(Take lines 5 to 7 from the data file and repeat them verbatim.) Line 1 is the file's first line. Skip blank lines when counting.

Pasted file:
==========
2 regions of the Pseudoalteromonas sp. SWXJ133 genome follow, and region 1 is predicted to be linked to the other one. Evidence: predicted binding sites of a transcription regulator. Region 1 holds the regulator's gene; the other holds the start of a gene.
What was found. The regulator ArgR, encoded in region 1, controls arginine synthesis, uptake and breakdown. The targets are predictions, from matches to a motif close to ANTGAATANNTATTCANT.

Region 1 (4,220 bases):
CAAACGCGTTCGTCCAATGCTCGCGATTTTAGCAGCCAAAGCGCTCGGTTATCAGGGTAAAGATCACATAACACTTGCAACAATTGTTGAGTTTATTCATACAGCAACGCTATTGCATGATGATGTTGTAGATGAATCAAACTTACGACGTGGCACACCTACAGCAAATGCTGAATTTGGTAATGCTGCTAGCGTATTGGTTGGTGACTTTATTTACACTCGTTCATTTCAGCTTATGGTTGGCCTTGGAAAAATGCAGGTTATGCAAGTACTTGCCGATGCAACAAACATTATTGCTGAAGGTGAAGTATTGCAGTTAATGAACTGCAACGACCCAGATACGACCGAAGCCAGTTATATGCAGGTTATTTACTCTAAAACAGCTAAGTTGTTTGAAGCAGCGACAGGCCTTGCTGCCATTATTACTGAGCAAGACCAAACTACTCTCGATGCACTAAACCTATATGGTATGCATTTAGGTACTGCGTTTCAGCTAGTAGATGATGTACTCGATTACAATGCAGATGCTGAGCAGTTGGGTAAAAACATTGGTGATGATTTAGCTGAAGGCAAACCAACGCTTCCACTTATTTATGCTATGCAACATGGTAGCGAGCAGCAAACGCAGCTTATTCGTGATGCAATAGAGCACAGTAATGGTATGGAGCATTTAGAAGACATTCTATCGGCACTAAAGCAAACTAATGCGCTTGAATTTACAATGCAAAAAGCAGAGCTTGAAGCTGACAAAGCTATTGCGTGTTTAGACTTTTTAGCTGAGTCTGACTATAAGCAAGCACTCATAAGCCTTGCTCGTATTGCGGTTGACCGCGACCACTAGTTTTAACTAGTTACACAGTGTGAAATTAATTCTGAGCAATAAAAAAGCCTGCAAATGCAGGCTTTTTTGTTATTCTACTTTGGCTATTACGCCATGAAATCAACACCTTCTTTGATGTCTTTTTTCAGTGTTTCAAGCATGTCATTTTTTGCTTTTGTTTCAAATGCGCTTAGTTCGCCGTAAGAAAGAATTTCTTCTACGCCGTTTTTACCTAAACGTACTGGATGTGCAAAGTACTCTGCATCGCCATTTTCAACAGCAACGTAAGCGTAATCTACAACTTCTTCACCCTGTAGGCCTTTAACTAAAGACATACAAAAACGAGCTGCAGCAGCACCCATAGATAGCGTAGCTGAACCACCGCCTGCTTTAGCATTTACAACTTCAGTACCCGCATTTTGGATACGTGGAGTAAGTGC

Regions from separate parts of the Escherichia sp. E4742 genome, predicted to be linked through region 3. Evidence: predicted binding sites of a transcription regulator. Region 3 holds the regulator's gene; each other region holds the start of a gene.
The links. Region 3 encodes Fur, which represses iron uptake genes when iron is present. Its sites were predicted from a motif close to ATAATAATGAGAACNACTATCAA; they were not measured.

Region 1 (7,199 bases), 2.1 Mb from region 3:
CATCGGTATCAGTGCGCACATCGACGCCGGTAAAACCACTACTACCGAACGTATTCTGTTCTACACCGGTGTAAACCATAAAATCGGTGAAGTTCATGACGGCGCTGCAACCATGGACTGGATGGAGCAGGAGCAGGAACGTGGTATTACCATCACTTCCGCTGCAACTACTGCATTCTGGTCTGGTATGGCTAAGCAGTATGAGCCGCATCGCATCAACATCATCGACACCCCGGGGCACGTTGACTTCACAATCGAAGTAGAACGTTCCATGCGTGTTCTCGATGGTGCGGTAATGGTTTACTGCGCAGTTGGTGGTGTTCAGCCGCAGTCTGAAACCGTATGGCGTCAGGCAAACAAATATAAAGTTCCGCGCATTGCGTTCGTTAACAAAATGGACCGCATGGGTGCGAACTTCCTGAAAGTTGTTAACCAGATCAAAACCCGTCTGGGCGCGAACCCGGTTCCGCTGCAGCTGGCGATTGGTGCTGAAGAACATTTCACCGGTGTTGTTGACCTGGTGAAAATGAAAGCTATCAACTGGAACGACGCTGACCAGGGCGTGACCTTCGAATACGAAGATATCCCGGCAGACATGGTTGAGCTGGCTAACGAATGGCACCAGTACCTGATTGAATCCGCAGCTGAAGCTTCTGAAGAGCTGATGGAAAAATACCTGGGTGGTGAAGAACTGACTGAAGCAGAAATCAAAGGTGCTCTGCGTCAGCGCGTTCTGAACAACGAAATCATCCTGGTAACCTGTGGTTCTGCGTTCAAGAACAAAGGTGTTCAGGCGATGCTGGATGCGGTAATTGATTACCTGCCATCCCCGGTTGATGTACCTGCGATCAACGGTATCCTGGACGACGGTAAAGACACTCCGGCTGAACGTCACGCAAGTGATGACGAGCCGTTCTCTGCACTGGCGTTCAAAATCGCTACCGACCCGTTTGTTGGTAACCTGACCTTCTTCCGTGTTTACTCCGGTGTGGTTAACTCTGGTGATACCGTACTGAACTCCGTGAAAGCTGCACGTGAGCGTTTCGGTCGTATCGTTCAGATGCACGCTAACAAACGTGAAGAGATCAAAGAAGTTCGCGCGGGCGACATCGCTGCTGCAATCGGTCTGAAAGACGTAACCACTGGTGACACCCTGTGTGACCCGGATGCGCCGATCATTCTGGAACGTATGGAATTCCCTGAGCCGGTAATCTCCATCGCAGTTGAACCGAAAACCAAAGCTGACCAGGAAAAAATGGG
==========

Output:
Regions from separate parts of the Escherichia sp. E4742 genome, predicted to be linked through region 3. Evidence: predicted binding sites of a transcription regulator. Region 3 holds the regulator's gene; each other region holds the start of a gene.
The links. Region 3 encodes Fur, which represses iron uptake genes when iron is present. Its sites were predicted from a motif close to ATAATAATGAGAACNACTATCAA; they were not measured.

Region 1 (7,199 bases), 2.1 Mb from region 3: